Ngoepe was recalled from Triple-A Indianapolis and entered the game in fourth inning as part of a double switch and finished 1 for 2 with a walk. The 27-year-old South African, who signed with the Pirates in 2008 as an amateur free agent, led off the fourth with a hit off winless Cubs ace Jon Lester.

"To accomplish this only for me but for my country and my continent is something so special," Ngoepe said. "There are 1.62 billion people on our continent. To be the first person out of 1.62 billion to do this is amazing."

It was so special that Ngoepe nearly broke into tears when he trotted from the dugout to take his positon at second base.

"I told myself not to cry because I'm in the big leagues and I'm a big guy now," Ngoepe said with a smile. "(Catcher Francisco) Cervelli hugged me and I could feel my heart beat through my chest."

A year after winning 19 games in helping the Cubs win their first World Series title since 1908, Lester (0-1) is still looking for his first victory after five starts. The left-hander was tagged for six runs - five earned - and 10 hits in 5 2/3 innings.

"It's probably the best I threw the ball all year," Lester said. "That's baseball."

Wade LeBlanc (1-0), who pitched 1 1/3 scoreless innings in relief of rookie Tyler Glasnow, got the win.

The fifth leadoff home run of Harrison's career keyed a two-run first that included an RBI double by Cervelli. Andrew McCutchen and Phil Gosselin hit run-scoring doubles in a three-run third that pushed the Pirates' lead to 5-1.

After the Cubs got within two runs, Josh Bell gave the Pirates a 6-3 lead with a solo home run in the sixth inning off Lester. The rookie first baseman has reached base in 11 straight games.

Anthony Rizzo's two-run homer deep into the right-field stands in the eighth inning off Daniel Hudson drew the Cubs within 6-5. Tony Watson then got the last four outs for his seventh save in as many chances.

Glasnow remained winless in nine career starts, allowing three runs in 3 1/3 innings and requiring 89 pitches to get 10 outs.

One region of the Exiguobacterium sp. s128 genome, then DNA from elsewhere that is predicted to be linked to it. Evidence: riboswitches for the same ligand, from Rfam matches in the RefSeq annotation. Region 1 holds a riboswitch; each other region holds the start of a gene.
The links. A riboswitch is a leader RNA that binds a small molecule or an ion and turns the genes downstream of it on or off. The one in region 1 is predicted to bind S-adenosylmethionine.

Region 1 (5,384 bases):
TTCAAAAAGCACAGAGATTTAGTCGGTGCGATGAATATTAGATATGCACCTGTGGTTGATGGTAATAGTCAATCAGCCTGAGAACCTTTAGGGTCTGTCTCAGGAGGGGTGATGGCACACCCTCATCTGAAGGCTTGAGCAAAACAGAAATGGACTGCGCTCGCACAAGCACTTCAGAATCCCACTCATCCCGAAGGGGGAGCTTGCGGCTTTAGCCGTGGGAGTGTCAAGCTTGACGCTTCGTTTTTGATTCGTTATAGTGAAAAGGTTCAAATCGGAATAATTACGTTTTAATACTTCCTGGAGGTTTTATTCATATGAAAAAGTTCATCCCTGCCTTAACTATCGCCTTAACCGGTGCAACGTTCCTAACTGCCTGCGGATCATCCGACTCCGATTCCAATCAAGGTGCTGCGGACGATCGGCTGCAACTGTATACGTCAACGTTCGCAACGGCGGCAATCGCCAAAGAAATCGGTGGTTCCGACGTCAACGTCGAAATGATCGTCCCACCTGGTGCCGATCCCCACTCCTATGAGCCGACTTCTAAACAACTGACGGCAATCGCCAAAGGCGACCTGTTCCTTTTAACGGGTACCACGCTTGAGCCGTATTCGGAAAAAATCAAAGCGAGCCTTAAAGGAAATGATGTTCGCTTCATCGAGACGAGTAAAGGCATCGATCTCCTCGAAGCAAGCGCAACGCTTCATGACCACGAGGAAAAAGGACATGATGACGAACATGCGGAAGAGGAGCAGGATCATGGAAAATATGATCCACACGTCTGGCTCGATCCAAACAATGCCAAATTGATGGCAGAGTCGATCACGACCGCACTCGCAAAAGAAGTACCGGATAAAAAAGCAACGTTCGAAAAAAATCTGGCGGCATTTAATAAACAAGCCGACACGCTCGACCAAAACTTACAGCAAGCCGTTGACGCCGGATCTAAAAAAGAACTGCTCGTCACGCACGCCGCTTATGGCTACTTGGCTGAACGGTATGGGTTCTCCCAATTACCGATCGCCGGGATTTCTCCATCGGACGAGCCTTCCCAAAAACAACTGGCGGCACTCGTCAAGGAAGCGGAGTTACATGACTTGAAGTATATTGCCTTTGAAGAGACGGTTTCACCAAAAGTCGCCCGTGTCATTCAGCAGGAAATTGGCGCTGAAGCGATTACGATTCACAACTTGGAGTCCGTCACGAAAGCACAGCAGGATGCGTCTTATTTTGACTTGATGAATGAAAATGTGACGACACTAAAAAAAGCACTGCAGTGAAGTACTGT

Rizzo had four RBIs and Kris Bryant had three hits as the Cubs lost for just second time in eight games while stranding 13 runners. The Pirates won for the third time in nine games.

Cubs bullpen finding its form after early-season struggles

Cubs bullpen finding its form after early-season struggles

It was just over a week ago when Cubs fans were freaking out about the bullpen's struggles in a weekend series with the Pittsburgh Pirates.

It was understandable, given Cubs relievers allowed 11 runs in the course of blowing two late leads to end that three-game sweep at the hand of the Bucs.

But since then, the Cubs bullpen has been fantastic.

In eight games entering Wednesday night's series finale with the Pirates in Pittsburgh, the Cubs bullpen is working on a stretch where they've posted a 1.56 ERA and 0.94 WHIP over the last 28.2 innings.

In that span — in which the Cubs are 6 — relievers have allowed six runs (five earned) while striking out 33 batters and surrendering just one homer.

They've been especially stingy over the last three games, allowing just five baserunners in eight shutout innings, including three straight scoreless frames to close out a 1-0 victory Tuesday night in Pittsburgh.

Wade Davis has been the anchor at the back end of the bullpen the Cubs were hoping he'd be when they traded Jorge Soler for him over the winter. Davis is a perfect 5-for-5 in save opportunities and has not allowed a run in 9.1 innings, allowing just three hits and a pair of walks in the season's first month.

Setting up in front of Davis, Hector Rondon and Carl Edwards Jr. have combined to allow one run and three hits in 15.1 innings.

Brian Duensing — who started the year on the disabled list after a back issue sapped his spring training — is still searching for a rhythm and has surrendered six runs and 10 hits in 6.1 innings on the season. Over the last week-and-a-half, the 34-year-old southpaw has allowed more runs (three) than the rest of the Cubs bullpen combined.

Take Duensing's numbers away from that same eight-game stretch and the Cubs bullpen has been even more fantastic — 0.73 ERA and 0.81 WHIP.

Of course, it's still not even May yet, so this stellar stretch is just another small sample size. 

But just like that, the Cubs suddenly have a Top 10 bullpen, tied for the Colorado Rockies for ninth in Major League Baseball with a 3.07 relief ERA.